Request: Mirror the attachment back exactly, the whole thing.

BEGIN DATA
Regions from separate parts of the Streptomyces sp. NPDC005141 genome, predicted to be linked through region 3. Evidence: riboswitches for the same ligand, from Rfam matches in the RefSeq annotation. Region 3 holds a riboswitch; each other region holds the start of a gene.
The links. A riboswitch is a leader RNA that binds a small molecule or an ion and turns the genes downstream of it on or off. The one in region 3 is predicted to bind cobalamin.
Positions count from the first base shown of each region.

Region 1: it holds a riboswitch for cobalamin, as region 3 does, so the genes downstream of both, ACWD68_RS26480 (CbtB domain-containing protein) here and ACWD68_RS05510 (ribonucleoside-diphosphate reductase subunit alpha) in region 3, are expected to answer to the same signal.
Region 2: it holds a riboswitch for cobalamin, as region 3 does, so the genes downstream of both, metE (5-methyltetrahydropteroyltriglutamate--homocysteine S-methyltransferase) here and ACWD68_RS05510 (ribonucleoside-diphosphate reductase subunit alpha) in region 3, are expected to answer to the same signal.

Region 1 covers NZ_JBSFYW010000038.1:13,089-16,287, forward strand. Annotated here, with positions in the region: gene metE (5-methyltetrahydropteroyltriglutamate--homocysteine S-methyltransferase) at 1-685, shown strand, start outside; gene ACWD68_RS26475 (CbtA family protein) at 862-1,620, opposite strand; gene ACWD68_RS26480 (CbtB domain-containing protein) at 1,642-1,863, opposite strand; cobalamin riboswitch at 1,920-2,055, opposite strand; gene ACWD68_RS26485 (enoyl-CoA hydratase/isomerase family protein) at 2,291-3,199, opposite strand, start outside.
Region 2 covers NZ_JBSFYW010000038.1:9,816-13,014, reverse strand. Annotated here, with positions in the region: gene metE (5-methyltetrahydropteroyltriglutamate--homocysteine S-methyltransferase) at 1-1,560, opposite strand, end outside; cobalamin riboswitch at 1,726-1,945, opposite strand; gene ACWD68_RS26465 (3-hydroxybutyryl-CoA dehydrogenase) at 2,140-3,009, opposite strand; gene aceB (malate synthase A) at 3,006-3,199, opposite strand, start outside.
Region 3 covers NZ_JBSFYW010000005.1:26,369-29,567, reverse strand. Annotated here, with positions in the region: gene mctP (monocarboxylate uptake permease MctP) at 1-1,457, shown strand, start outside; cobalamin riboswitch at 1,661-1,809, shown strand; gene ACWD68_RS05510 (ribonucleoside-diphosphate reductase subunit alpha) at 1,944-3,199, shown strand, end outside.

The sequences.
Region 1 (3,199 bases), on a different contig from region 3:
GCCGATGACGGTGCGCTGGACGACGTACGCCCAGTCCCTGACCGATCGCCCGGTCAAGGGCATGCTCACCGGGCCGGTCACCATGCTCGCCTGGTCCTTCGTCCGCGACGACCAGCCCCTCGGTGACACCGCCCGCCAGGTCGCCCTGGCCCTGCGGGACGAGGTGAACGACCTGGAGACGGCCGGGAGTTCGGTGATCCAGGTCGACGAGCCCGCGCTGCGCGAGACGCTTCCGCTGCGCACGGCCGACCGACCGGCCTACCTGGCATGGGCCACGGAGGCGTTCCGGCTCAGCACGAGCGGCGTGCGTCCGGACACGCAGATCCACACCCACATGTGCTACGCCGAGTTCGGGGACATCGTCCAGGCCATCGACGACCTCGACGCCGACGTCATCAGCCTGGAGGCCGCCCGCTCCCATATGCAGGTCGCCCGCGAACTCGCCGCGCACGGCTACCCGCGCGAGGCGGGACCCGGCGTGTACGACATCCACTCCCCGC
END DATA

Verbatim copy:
Regions from separate parts of the Streptomyces sp. NPDC005141 genome, predicted to be linked through region 3. Evidence: riboswitches for the same ligand, from Rfam matches in the RefSeq annotation. Region 3 holds a riboswitch; each other region holds the start of a gene.
The links. A riboswitch is a leader RNA that binds a small molecule or an ion and turns the genes downstream of it on or off. The one in region 3 is predicted to bind cobalamin.
Positions count from the first base shown of each region.

Region 1: it holds a riboswitch for cobalamin, as region 3 does, so the genes downstream of both, ACWD68_RS26480 (CbtB domain-containing protein) here and ACWD68_RS05510 (ribonucleoside-diphosphate reductase subunit alpha) in region 3, are expected to answer to the same signal.
Region 2: it holds a riboswitch for cobalamin, as region 3 does, so the genes downstream of both, metE (5-methyltetrahydropteroyltriglutamate--homocysteine S-methyltransferase) here and ACWD68_RS05510 (ribonucleoside-diphosphate reductase subunit alpha) in region 3, are expected to answer to the same signal.

Region 1 covers NZ_JBSFYW010000038.1:13,089-16,287, forward strand. Annotated here, with positions in the region: gene metE (5-methyltetrahydropteroyltriglutamate--homocysteine S-methyltransferase) at 1-685, shown strand, start outside; gene ACWD68_RS26475 (CbtA family protein) at 862-1,620, opposite strand; gene ACWD68_RS26480 (CbtB domain-containing protein) at 1,642-1,863, opposite strand; cobalamin riboswitch at 1,920-2,055, opposite strand; gene ACWD68_RS26485 (enoyl-CoA hydratase/isomerase family protein) at 2,291-3,199, opposite strand, start outside.
Region 2 covers NZ_JBSFYW010000038.1:9,816-13,014, reverse strand. Annotated here, with positions in the region: gene metE (5-methyltetrahydropteroyltriglutamate--homocysteine S-methyltransferase) at 1-1,560, opposite strand, end outside; cobalamin riboswitch at 1,726-1,945, opposite strand; gene ACWD68_RS26465 (3-hydroxybutyryl-CoA dehydrogenase) at 2,140-3,009, opposite strand; gene aceB (malate synthase A) at 3,006-3,199, opposite strand, start outside.
Region 3 covers NZ_JBSFYW010000005.1:26,369-29,567, reverse strand. Annotated here, with positions in the region: gene mctP (monocarboxylate uptake permease MctP) at 1-1,457, shown strand, start outside; cobalamin riboswitch at 1,661-1,809, shown strand; gene ACWD68_RS05510 (ribonucleoside-diphosphate reductase subunit alpha) at 1,944-3,199, shown strand, end outside.

The sequences.
Region 1 (3,199 bases), on a different contig from region 3:
GCCGATGACGGTGCGCTGGACGACGTACGCCCAGTCCCTGACCGATCGCCCGGTCAAGGGCATGCTCACCGGGCCGGTCACCATGCTCGCCTGGTCCTTCGTCCGCGACGACCAGCCCCTCGGTGACACCGCCCGCCAGGTCGCCCTGGCCCTGCGGGACGAGGTGAACGACCTGGAGACGGCCGGGAGTTCGGTGATCCAGGTCGACGAGCCCGCGCTGCGCGAGACGCTTCCGCTGCGCACGGCCGACCGACCGGCCTACCTGGCATGGGCCACGGAGGCGTTCCGGCTCAGCACGAGCGGCGTGCGTCCGGACACGCAGATCCACACCCACATGTGCTACGCCGAGTTCGGGGACATCGTCCAGGCCATCGACGACCTCGACGCCGACGTCATCAGCCTGGAGGCCGCCCGCTCCCATATGCAGGTCGCCCGCGAACTCGCCGCGCACGGCTACCCGCGCGAGGCGGGACCCGGCGTGTACGACATCCACTCCCCGC